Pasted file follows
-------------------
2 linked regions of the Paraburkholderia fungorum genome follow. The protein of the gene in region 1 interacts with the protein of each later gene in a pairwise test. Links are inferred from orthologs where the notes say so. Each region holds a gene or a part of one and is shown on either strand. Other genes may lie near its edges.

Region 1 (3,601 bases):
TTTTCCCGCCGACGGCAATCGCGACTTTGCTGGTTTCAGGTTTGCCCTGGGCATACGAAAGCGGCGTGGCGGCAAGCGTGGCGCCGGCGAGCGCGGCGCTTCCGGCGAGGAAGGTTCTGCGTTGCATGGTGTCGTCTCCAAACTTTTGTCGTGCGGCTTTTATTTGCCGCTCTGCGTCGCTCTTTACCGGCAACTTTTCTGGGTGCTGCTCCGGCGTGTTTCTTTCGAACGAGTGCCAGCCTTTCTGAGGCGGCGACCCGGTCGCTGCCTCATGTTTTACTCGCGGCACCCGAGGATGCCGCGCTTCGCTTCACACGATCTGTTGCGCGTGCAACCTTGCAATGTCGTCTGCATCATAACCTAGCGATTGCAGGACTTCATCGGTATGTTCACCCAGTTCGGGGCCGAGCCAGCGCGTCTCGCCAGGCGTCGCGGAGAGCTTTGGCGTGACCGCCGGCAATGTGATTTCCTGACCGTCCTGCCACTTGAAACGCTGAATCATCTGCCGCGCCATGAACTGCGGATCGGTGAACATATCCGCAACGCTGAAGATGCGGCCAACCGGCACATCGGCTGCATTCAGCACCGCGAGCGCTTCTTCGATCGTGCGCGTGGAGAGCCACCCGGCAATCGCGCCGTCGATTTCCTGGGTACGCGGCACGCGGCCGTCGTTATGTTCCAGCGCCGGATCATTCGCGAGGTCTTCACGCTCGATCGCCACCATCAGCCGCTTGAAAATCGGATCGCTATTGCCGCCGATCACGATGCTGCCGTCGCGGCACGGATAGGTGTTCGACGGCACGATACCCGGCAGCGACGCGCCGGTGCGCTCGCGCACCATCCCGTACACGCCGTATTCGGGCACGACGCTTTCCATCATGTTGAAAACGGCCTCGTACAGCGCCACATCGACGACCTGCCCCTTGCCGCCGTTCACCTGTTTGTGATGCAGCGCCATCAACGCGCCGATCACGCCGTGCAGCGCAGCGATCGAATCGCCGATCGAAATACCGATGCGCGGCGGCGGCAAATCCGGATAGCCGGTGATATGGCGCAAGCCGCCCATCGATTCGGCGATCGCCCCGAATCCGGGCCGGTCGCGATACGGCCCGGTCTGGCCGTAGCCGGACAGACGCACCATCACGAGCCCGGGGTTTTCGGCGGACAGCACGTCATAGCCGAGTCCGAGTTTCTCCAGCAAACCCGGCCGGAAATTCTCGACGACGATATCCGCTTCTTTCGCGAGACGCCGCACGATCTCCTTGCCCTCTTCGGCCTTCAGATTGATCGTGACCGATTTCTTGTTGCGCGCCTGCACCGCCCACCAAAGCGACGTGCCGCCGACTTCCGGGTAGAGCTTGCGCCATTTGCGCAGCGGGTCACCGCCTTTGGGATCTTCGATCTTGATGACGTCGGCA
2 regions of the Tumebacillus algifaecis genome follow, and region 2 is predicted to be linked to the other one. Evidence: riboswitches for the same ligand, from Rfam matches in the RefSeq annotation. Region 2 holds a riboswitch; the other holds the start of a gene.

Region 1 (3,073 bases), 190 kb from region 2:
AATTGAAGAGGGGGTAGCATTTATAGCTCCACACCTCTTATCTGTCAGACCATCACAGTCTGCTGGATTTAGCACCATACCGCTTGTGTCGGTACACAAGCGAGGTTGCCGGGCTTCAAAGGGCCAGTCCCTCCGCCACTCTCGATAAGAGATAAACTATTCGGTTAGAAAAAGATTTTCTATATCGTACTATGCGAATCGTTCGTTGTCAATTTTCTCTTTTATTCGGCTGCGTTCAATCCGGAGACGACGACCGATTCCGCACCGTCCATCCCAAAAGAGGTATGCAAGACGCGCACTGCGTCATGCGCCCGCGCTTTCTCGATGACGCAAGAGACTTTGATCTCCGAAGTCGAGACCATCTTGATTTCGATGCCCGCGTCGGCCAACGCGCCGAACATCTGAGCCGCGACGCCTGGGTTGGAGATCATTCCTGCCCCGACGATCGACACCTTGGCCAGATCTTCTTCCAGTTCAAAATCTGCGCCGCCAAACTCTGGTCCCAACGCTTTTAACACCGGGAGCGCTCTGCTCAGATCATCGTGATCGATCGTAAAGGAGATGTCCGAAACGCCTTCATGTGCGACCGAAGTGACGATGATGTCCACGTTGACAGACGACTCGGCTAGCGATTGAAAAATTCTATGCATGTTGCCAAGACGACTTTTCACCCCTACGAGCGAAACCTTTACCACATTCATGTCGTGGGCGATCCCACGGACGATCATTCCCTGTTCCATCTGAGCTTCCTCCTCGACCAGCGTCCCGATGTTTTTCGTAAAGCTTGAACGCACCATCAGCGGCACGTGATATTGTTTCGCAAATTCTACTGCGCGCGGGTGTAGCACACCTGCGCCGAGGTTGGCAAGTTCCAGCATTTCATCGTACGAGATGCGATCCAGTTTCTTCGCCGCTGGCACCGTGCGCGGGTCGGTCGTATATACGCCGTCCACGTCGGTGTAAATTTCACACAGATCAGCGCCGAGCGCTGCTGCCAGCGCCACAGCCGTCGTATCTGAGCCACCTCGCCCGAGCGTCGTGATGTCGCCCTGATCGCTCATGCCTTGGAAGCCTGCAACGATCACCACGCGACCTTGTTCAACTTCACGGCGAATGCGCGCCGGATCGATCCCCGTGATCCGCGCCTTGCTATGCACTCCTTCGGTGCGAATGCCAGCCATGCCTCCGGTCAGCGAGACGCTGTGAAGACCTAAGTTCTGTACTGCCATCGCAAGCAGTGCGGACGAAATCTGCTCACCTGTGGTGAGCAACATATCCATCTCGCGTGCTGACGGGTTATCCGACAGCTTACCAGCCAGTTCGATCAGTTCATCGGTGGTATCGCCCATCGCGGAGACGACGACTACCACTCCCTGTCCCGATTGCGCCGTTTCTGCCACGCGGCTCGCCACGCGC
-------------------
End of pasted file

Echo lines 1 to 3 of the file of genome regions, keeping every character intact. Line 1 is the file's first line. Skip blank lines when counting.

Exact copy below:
2 linked regions of the Paraburkholderia fungorum genome follow. The protein of the gene in region 1 interacts with the protein of each later gene in a pairwise test. Links are inferred from orthologs where the notes say so. Each region holds a gene or a part of one and is shown on either strand. Other genes may lie near its edges.

Region 1 (3,601 bases):
TTTTCCCGCCGACGGCAATCGCGACTTTGCTGGTTTCAGGTTTGCCCTGGGCATACGAAAGCGGCGTGGCGGCAAGCGTGGCGCCGGCGAGCGCGGCGCTTCCGGCGAGGAAGGTTCTGCGTTGCATGGTGTCGTCTCCAAACTTTTGTCGTGCGGCTTTTATTTGCCGCTCTGCGTCGCTCTTTACCGGCAACTTTTCTGGGTGCTGCTCCGGCGTGTTTCTTTCGAACGAGTGCCAGCCTTTCTGAGGCGGCGACCCGGTCGCTGCCTCATGTTTTACTCGCGGCACCCGAGGATGCCGCGCTTCGCTTCACACGATCTGTTGCGCGTGCAACCTTGCAATGTCGTCTGCATCATAACCTAGCGATTGCAGGACTTCATCGGTATGTTCACCCAGTTCGGGGCCGAGCCAGCGCGTCTCGCCAGGCGTCGCGGAGAGCTTTGGCGTGACCGCCGGCAATGTGATTTCCTGACCGTCCTGCCACTTGAAACGCTGAATCATCTGCCGCGCCATGAACTGCGGATCGGTGAACATATCCGCAACGCTGAAGATGCGGCCAACCGGCACATCGGCTGCATTCAGCACCGCGAGCGCTTCTTCGATCGTGCGCGTGGAGAGCCACCCGGCAATCGCGCCGTCGATTTCCTGGGTACGCGGCACGCGGCCGTCGTTATGTTCCAGCGCCGGATCATTCGCGAGGTCTTCACGCTCGATCGCCACCATCAGCCGCTTGAAAATCGGATCGCTATTGCCGCCGATCACGATGCTGCCGTCGCGGCACGGATAGGTGTTCGACGGCACGATACCCGGCAGCGACGCGCCGGTGCGCTCGCGCACCATCCCGTACACGCCGTATTCGGGCACGACGCTTTCCATCATGTTGAAAACGGCCTCGTACAGCGCCACATCGACGACCTGCCCCTTGCCGCCGTTCACCTGTTTGTGATGCAGCGCCATCAACGCGCCGATCACGCCGTGCAGCGCAGCGATCGAATCGCCGATCGAAATACCGATGCGCGGCGGCGGCAAATCCGGATAGCCGGTGATATGGCGCAAGCCGCCCATCGATTCGGCGATCGCCCCGAATCCGGGCCGGTCGCGATACGGCCCGGTCTGGCCGTAGCCGGACAGACGCACCATCACGAGCCCGGGGTTTTCGGCGGACAGCACGTCATAGCCGAGTCCGAGTTTCTCCAGCAAACCCGGCCGGAAATTCTCGACGACGATATCCGCTTCTTTCGCGAGACGCCGCACGATCTCCTTGCCCTCTTCGGCCTTCAGATTGATCGTGACCGATTTCTTGTTGCGCGCCTGCACCGCCCACCAAAGCGACGTGCCGCCGACTTCCGGGTAGAGCTTGCGCCATTTGCGCAGCGGGTCACCGCCTTTGGGATCTTCGATCTTGATGACGTCGGCA